Social Skills


Social Skills 

What are social skills? 

Social skills are the skills we use every day to and communicate and interact with others. They include verbal and non-verbal communication, such as speech, gesture, facial expression and body language. Human beings are sociable creatures and have


developed many ways to communicate our messages, thoughts and feelings. A person has strong social skills if they have the knowledge and understanding of how to behave in social situations and understand both written and implied rules when communicating with others. 

Many children with a diagnosis of Autism Spectrum Disorder (ASD), Pervasive Developmental Disorder (Not Otherwise Specified) and Asperger’s have difficulties with social skills. 

Why are social skills important? 

Social skills are vital in enabling an individual to have and maintain positive interactions with others. Many of these skills are crucial in making and sustaining



s. Social interactions do not always run smoothly and an individual needs to be able to implement appropriate strategies, such as conflict resolution when difficulties in interactions arise. It is also important for individuals to have ‘empathy’ (i.e. being able to put yourself into someone else’s shoes and recognise their feelings) as it allows someone to respond in an understanding and caring way to how others are feeling. 

Underlying skills required for social skills include: 

  • Attention and concentration: The child should be able to have sustained effort for participating in activities without distraction, to be able to engage in the task long enough to complete it.
  • Receptive (understanding) language: The child should have a basic comprehension of language.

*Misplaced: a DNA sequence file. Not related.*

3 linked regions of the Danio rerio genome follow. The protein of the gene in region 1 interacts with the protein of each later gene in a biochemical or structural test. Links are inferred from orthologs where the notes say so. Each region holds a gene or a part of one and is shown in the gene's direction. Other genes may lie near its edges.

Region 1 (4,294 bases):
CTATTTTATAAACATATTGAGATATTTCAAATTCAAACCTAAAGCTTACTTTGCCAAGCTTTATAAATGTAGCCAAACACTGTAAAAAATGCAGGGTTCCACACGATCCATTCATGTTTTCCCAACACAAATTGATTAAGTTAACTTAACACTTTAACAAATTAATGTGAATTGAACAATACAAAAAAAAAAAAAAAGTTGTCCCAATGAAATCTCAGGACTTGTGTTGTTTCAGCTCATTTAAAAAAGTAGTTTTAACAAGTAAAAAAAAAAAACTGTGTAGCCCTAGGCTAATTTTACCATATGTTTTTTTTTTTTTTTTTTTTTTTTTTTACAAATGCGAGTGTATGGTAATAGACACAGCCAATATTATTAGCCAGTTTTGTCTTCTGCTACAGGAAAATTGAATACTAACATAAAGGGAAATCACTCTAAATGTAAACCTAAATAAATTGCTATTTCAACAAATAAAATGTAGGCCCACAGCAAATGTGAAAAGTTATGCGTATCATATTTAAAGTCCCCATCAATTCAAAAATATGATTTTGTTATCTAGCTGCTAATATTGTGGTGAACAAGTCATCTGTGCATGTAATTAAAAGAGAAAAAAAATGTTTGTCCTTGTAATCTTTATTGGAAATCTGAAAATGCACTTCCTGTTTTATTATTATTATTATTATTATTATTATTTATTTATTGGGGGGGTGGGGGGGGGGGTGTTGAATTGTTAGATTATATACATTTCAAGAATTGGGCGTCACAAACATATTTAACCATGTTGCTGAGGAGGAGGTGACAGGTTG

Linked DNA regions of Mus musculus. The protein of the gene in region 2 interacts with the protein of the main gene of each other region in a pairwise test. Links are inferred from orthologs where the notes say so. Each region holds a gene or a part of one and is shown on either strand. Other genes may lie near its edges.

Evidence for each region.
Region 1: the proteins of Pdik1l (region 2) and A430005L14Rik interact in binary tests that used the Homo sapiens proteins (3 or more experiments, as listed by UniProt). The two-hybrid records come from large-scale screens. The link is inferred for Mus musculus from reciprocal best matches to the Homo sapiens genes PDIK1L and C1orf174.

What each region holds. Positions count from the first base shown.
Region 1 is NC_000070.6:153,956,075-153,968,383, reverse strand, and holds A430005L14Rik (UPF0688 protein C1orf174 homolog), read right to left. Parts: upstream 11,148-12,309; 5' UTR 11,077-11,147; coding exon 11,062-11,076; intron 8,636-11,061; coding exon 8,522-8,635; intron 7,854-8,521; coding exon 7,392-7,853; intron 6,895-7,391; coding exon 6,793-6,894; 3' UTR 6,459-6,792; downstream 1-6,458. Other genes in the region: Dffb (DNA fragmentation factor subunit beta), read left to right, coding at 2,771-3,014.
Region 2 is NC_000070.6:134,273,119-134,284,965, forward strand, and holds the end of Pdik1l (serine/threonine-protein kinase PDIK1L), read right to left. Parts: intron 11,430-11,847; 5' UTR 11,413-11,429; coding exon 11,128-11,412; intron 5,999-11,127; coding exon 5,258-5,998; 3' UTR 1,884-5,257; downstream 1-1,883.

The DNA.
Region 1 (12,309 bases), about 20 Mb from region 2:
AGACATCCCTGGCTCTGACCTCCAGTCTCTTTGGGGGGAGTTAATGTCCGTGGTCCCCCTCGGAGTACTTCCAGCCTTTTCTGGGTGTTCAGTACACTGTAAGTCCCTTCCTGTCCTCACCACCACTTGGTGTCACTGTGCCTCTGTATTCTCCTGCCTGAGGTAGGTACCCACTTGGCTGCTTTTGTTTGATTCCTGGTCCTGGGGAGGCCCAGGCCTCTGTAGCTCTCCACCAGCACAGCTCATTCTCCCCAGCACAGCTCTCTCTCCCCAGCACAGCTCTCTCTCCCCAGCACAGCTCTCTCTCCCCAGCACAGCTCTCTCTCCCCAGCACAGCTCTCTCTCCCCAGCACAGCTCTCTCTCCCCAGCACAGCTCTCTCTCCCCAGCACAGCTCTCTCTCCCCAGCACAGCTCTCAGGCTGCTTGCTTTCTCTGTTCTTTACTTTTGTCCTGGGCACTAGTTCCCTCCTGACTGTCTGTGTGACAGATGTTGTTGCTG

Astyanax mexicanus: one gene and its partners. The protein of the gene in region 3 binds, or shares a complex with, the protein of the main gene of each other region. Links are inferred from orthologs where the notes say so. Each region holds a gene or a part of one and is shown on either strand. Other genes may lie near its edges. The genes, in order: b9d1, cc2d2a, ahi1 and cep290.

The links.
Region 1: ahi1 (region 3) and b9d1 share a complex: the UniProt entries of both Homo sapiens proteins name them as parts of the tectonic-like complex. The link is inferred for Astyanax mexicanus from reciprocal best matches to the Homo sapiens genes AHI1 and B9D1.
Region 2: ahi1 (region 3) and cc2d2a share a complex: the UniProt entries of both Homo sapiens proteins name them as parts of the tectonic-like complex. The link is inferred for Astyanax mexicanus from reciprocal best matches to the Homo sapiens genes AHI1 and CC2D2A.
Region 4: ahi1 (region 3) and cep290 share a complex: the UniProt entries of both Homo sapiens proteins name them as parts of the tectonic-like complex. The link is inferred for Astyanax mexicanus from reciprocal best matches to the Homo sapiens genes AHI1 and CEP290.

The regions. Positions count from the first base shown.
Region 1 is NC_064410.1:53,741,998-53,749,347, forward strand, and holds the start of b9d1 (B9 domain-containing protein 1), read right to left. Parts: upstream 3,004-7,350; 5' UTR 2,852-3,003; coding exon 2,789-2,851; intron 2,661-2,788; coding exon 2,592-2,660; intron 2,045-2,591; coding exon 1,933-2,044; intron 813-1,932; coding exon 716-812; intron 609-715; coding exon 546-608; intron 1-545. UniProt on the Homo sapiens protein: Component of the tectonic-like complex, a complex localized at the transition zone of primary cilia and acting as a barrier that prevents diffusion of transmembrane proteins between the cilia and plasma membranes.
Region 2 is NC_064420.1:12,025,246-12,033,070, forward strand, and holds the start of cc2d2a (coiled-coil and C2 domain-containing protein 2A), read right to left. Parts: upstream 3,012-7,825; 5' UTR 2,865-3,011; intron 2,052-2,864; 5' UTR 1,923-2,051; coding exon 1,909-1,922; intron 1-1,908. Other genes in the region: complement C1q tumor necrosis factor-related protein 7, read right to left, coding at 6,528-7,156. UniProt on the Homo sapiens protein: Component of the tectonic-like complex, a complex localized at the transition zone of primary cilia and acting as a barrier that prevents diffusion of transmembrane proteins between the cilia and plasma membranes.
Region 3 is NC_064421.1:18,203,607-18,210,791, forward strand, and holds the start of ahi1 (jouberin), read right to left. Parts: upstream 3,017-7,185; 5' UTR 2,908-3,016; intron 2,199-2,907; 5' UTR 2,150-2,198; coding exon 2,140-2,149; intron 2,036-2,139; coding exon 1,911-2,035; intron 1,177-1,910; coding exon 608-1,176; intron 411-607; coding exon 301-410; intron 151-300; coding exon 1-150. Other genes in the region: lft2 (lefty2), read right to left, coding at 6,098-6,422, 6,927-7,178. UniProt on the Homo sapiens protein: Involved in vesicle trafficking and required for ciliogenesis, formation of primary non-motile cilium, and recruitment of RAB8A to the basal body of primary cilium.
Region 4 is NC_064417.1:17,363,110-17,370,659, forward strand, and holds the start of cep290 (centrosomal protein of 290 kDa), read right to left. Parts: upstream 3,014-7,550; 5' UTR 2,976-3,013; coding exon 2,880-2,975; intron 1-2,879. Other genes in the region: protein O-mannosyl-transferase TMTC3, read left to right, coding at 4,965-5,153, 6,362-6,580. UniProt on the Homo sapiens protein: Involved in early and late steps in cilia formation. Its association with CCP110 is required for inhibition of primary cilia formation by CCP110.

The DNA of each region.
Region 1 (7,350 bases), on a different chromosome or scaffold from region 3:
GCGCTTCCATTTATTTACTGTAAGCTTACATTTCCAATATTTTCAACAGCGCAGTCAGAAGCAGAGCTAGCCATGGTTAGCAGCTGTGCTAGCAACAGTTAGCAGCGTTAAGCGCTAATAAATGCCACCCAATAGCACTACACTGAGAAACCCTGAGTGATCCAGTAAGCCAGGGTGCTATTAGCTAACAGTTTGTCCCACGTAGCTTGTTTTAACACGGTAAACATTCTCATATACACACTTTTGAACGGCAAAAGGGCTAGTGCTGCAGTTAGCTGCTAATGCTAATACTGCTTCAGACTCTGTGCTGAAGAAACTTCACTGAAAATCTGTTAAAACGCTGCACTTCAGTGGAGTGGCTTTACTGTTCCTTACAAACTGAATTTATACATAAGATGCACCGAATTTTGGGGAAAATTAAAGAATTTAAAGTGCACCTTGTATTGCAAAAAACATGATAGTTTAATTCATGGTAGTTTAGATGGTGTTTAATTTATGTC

• Expressive (using) language: The ability use of language through speech, sign or alternative forms of communication to communicate wants, needs, thoughts and ideas. 
  • Play skills: The child should want to and be self-motivated to engage in activities that are normally associated with pleasure and enjoyment, but are not necessarily, goal oriented. 
  • Pre-language skills: The child should have an ability to use pre language skills to communicate without using words and include things such as gestures, facial expressions, imitation, joint attention and eye-contact. 
  • Self-regulation: The ability to obtain, maintain and change one’s emotion, behaviour, attention and activity level appropriate for a task or situation in a socially acceptable manner. 
  • Executive functioning: Higher order reasoning and thinking skills. 
  • Planning and sequencing: The sequential multi-step task/activity performance to achieve a well-defined result. 

How would I notice if the child has problems with social skills?

  • The child may have difficulties with eye contact. It may be fleeting eye contact, inconsistently or the child may stares fixedly. 
  • The child may be unable to take turns when talking to their communication partner. 
  • The child may struggles with using appropriate body language, or personal space e.g. stands too close/far to another person. 
  • The child may not use polite forms of communication e.g. saying please and thank-you, saying hello and good-bye. 
  • The child is unable to start and end conversations appropriately or initiate play.
  • The child interrupts frequently. 
  • The child is unable to maintain a topic of conversation and provides irrelevant comments during a conversation. 
  • The child speaks ‘at you’ in a conversation versus engaging in a two way conversation. 
  • The child doesn’t ask appropriate questions. 
  • The child repeats information in conversation and tends to talk about topics of their own interest e.g. trains, a favourite TV show/person. 
  • The child shows little or no interest in what the other person has to say. 
  • The child is unable to understand jokes and language, such as sarcasm, idioms and non-literal information e.g. this place is a pig sty! 
  • The child interprets what you say in a very literal way (e.g. when you say “Can you open the door?” the child says “yes” without moving). 
  • The child talks with unusual speed, stress, rhythm, intonation, pitch and/or tone of voice. 
  • The child has difficulty understanding different tones of voice or read facial cues. 
  • The child doesn’t ask for clarification if they are confused or the situation is unclear.